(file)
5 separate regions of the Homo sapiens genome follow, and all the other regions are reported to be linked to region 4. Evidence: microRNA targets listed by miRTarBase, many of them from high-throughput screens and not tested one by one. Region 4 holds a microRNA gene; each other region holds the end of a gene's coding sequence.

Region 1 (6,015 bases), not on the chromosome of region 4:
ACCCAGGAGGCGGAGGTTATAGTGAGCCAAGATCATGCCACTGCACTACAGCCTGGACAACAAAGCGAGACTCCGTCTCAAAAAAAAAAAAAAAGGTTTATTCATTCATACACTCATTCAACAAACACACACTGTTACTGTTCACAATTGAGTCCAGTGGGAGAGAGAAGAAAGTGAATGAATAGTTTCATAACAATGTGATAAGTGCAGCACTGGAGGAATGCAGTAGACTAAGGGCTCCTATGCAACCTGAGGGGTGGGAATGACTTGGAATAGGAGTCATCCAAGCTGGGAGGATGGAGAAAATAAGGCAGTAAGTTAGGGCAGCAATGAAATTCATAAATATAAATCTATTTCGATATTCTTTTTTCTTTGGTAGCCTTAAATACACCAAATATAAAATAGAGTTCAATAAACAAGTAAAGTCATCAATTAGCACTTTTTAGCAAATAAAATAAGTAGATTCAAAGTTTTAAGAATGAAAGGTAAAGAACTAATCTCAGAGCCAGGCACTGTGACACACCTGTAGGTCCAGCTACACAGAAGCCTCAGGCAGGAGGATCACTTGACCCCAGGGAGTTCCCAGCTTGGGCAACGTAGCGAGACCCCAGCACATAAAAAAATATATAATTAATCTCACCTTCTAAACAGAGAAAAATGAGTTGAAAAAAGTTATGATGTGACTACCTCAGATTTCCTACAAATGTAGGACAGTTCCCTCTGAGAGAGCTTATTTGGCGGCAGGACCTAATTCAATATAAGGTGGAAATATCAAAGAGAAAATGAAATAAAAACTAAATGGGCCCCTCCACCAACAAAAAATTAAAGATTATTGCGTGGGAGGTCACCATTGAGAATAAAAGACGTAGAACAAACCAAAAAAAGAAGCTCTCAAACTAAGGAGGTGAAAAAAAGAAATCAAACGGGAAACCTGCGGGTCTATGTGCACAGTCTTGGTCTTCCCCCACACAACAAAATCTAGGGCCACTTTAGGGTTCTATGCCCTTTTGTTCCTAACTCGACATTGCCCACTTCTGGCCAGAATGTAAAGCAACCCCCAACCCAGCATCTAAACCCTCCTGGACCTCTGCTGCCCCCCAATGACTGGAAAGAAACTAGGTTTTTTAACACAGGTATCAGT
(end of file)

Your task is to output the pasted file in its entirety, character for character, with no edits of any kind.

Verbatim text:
5 separate regions of the Homo sapiens genome follow, and all the other regions are reported to be linked to region 4. Evidence: microRNA targets listed by miRTarBase, many of them from high-throughput screens and not tested one by one. Region 4 holds a microRNA gene; each other region holds the end of a gene's coding sequence.

Region 1 (6,015 bases), not on the chromosome of region 4:
ACCCAGGAGGCGGAGGTTATAGTGAGCCAAGATCATGCCACTGCACTACAGCCTGGACAACAAAGCGAGACTCCGTCTCAAAAAAAAAAAAAAAGGTTTATTCATTCATACACTCATTCAACAAACACACACTGTTACTGTTCACAATTGAGTCCAGTGGGAGAGAGAAGAAAGTGAATGAATAGTTTCATAACAATGTGATAAGTGCAGCACTGGAGGAATGCAGTAGACTAAGGGCTCCTATGCAACCTGAGGGGTGGGAATGACTTGGAATAGGAGTCATCCAAGCTGGGAGGATGGAGAAAATAAGGCAGTAAGTTAGGGCAGCAATGAAATTCATAAATATAAATCTATTTCGATATTCTTTTTTCTTTGGTAGCCTTAAATACACCAAATATAAAATAGAGTTCAATAAACAAGTAAAGTCATCAATTAGCACTTTTTAGCAAATAAAATAAGTAGATTCAAAGTTTTAAGAATGAAAGGTAAAGAACTAATCTCAGAGCCAGGCACTGTGACACACCTGTAGGTCCAGCTACACAGAAGCCTCAGGCAGGAGGATCACTTGACCCCAGGGAGTTCCCAGCTTGGGCAACGTAGCGAGACCCCAGCACATAAAAAAATATATAATTAATCTCACCTTCTAAACAGAGAAAAATGAGTTGAAAAAAGTTATGATGTGACTACCTCAGATTTCCTACAAATGTAGGACAGTTCCCTCTGAGAGAGCTTATTTGGCGGCAGGACCTAATTCAATATAAGGTGGAAATATCAAAGAGAAAATGAAATAAAAACTAAATGGGCCCCTCCACCAACAAAAAATTAAAGATTATTGCGTGGGAGGTCACCATTGAGAATAAAAGACGTAGAACAAACCAAAAAAAGAAGCTCTCAAACTAAGGAGGTGAAAAAAAGAAATCAAACGGGAAACCTGCGGGTCTATGTGCACAGTCTTGGTCTTCCCCCACACAACAAAATCTAGGGCCACTTTAGGGTTCTATGCCCTTTTGTTCCTAACTCGACATTGCCCACTTCTGGCCAGAATGTAAAGCAACCCCCAACCCAGCATCTAAACCCTCCTGGACCTCTGCTGCCCCCCAATGACTGGAAAGAAACTAGGTTTTTTAACACAGGTATCAGT